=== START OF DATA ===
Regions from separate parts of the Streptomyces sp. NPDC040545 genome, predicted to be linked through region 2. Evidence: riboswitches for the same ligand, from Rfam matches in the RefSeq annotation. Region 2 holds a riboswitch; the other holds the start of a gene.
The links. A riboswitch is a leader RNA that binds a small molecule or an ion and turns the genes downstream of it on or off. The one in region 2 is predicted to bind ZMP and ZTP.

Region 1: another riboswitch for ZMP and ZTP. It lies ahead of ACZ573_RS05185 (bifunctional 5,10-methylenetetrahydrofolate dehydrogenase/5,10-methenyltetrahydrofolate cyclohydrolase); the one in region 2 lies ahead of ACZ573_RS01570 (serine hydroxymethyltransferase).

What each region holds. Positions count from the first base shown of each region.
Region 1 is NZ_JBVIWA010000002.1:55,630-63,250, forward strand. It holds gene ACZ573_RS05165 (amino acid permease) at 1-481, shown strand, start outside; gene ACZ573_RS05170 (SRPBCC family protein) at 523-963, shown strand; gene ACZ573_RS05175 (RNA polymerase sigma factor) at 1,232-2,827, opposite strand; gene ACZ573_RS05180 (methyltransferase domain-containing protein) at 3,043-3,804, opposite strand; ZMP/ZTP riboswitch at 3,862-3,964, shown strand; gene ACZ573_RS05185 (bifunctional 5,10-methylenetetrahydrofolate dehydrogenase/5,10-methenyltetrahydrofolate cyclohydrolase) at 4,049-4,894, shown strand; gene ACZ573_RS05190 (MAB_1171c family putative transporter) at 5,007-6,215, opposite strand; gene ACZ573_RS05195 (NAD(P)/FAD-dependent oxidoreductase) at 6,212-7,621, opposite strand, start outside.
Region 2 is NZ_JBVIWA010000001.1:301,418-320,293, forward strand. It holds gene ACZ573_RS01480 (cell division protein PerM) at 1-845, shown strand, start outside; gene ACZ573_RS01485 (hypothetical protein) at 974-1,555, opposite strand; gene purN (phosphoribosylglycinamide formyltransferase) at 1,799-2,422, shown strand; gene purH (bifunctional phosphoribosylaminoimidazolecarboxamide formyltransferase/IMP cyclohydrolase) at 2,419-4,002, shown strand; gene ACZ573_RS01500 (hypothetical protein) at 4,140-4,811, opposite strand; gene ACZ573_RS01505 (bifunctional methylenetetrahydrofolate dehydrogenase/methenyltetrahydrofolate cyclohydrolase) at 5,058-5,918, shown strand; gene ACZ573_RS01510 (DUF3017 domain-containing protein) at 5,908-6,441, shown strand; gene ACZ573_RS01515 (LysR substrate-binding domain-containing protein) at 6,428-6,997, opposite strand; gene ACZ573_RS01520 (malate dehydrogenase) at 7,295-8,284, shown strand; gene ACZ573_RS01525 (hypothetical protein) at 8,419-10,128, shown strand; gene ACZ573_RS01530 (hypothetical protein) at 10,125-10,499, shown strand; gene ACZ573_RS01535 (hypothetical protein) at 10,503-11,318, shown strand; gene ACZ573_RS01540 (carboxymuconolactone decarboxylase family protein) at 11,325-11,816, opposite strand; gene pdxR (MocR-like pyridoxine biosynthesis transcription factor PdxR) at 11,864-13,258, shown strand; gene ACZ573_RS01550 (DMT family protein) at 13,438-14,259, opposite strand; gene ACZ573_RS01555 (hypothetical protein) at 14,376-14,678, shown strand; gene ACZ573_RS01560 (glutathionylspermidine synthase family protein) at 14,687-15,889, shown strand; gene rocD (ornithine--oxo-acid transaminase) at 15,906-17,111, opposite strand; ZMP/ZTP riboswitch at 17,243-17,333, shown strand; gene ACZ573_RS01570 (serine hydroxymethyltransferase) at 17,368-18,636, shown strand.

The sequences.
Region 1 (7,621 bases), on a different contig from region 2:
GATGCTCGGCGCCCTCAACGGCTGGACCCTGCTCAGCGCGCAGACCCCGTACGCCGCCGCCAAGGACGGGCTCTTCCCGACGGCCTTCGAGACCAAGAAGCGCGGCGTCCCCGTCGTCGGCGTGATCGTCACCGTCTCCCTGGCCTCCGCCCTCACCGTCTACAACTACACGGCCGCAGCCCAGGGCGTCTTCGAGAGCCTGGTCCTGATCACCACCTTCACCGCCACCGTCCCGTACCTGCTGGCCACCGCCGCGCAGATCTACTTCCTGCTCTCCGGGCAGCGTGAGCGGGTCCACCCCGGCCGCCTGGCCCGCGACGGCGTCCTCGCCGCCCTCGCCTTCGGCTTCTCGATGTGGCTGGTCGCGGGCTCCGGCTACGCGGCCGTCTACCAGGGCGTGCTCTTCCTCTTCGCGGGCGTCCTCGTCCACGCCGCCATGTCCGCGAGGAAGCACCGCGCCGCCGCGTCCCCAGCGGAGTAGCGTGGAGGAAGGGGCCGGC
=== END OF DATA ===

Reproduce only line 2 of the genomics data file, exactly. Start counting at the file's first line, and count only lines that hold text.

The links. A riboswitch is a leader RNA that binds a small molecule or an ion and turns the genes downstream of it on or off. The one in region 2 is predicted to bind ZMP and ZTP.